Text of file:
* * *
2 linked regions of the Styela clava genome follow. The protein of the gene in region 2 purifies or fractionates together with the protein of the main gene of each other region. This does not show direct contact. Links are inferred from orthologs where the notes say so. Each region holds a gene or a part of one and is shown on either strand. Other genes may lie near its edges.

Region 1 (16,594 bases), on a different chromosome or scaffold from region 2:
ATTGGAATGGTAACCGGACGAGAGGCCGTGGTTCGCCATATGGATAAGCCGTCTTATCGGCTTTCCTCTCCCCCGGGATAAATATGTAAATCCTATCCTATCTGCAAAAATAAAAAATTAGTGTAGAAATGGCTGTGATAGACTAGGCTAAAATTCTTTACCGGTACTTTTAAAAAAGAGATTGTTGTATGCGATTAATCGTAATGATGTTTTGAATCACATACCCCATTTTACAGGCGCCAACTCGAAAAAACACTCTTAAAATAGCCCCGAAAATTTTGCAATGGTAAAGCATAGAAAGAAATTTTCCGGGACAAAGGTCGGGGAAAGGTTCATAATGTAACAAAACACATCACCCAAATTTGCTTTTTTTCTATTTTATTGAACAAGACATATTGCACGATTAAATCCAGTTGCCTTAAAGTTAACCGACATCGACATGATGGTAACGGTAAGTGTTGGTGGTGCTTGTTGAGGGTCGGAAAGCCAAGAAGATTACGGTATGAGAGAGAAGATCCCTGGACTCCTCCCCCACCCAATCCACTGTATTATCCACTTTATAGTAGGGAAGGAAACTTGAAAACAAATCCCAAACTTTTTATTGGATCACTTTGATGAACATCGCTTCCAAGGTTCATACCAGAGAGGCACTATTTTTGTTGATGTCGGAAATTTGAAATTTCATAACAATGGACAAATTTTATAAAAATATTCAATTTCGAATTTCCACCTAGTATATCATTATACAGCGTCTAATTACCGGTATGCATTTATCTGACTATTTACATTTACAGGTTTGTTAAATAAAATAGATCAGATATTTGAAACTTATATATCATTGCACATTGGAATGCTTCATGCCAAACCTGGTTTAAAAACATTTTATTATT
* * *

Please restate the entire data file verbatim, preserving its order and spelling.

2 linked regions of the Styela clava genome follow. The protein of the gene in region 2 purifies or fractionates together with the protein of the main gene of each other region. This does not show direct contact. Links are inferred from orthologs where the notes say so. Each region holds a gene or a part of one and is shown on either strand. Other genes may lie near its edges.

Region 1 (16,594 bases), on a different chromosome or scaffold from region 2:
ATTGGAATGGTAACCGGACGAGAGGCCGTGGTTCGCCATATGGATAAGCCGTCTTATCGGCTTTCCTCTCCCCCGGGATAAATATGTAAATCCTATCCTATCTGCAAAAATAAAAAATTAGTGTAGAAATGGCTGTGATAGACTAGGCTAAAATTCTTTACCGGTACTTTTAAAAAAGAGATTGTTGTATGCGATTAATCGTAATGATGTTTTGAATCACATACCCCATTTTACAGGCGCCAACTCGAAAAAACACTCTTAAAATAGCCCCGAAAATTTTGCAATGGTAAAGCATAGAAAGAAATTTTCCGGGACAAAGGTCGGGGAAAGGTTCATAATGTAACAAAACACATCACCCAAATTTGCTTTTTTTCTATTTTATTGAACAAGACATATTGCACGATTAAATCCAGTTGCCTTAAAGTTAACCGACATCGACATGATGGTAACGGTAAGTGTTGGTGGTGCTTGTTGAGGGTCGGAAAGCCAAGAAGATTACGGTATGAGAGAGAAGATCCCTGGACTCCTCCCCCACCCAATCCACTGTATTATCCACTTTATAGTAGGGAAGGAAACTTGAAAACAAATCCCAAACTTTTTATTGGATCACTTTGATGAACATCGCTTCCAAGGTTCATACCAGAGAGGCACTATTTTTGTTGATGTCGGAAATTTGAAATTTCATAACAATGGACAAATTTTATAAAAATATTCAATTTCGAATTTCCACCTAGTATATCATTATACAGCGTCTAATTACCGGTATGCATTTATCTGACTATTTACATTTACAGGTTTGTTAAATAAAATAGATCAGATATTTGAAACTTATATATCATTGCACATTGGAATGCTTCATGCCAAACCTGGTTTAAAAACATTTTATTATT